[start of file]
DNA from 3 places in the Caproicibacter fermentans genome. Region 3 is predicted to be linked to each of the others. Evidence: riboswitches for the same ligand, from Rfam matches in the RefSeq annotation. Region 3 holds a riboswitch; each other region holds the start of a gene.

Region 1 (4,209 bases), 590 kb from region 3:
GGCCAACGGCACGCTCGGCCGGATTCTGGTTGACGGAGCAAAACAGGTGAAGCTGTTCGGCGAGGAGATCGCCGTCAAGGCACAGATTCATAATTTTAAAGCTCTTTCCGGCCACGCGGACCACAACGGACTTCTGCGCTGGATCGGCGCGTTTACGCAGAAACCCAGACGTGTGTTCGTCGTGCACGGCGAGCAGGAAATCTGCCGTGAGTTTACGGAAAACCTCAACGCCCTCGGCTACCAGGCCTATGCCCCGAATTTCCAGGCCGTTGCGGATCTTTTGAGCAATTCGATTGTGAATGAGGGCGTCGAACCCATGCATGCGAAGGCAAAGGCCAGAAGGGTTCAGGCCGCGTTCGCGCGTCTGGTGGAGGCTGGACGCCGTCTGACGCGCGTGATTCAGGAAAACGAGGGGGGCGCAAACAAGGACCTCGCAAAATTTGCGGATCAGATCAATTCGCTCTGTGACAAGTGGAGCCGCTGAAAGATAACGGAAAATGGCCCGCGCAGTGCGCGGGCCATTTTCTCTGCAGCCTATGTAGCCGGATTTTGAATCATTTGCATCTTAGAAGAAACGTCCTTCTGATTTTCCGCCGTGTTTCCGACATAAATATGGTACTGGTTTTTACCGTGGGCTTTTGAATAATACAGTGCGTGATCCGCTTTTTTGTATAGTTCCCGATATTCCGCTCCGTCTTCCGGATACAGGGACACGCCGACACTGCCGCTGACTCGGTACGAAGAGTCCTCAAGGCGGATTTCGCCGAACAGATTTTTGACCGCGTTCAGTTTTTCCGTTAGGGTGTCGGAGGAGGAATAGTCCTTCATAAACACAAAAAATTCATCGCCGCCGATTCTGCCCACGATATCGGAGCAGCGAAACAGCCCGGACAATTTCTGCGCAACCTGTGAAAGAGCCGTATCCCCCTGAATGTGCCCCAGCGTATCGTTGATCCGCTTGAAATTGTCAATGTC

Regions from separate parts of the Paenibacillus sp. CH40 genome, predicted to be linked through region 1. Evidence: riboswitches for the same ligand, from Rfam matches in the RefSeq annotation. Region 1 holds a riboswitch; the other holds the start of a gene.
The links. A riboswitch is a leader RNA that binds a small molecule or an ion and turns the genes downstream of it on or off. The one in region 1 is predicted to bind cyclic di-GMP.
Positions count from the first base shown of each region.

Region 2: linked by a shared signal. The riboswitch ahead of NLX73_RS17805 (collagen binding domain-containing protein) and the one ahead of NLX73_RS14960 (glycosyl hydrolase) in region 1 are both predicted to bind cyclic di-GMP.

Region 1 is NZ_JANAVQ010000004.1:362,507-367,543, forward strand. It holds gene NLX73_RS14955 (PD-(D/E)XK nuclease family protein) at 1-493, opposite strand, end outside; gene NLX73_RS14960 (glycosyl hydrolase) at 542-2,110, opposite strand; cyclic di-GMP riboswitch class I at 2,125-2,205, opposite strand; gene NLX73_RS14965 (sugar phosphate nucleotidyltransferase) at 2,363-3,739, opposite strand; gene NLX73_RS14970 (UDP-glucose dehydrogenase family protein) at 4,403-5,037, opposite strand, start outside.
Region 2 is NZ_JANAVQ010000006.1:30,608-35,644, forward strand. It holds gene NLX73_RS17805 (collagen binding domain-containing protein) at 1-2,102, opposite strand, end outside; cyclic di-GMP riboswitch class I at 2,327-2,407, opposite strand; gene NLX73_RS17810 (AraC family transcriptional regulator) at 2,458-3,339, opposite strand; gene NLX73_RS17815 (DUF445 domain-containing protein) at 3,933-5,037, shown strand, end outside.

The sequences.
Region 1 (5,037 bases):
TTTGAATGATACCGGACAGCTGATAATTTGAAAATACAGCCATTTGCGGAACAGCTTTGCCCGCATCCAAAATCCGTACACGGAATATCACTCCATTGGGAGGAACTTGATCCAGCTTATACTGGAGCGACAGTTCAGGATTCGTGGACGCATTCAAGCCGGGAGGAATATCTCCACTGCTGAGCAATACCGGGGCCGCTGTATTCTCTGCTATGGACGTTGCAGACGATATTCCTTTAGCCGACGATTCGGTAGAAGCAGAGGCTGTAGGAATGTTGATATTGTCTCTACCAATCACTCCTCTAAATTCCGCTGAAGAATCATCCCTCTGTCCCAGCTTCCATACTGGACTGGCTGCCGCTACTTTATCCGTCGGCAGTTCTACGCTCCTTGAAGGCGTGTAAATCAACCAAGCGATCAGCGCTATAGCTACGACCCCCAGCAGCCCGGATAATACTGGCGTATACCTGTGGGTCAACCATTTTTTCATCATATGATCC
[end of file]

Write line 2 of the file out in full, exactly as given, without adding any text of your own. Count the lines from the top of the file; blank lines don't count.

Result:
Region 1 (4,209 bases), 590 kb from region 3: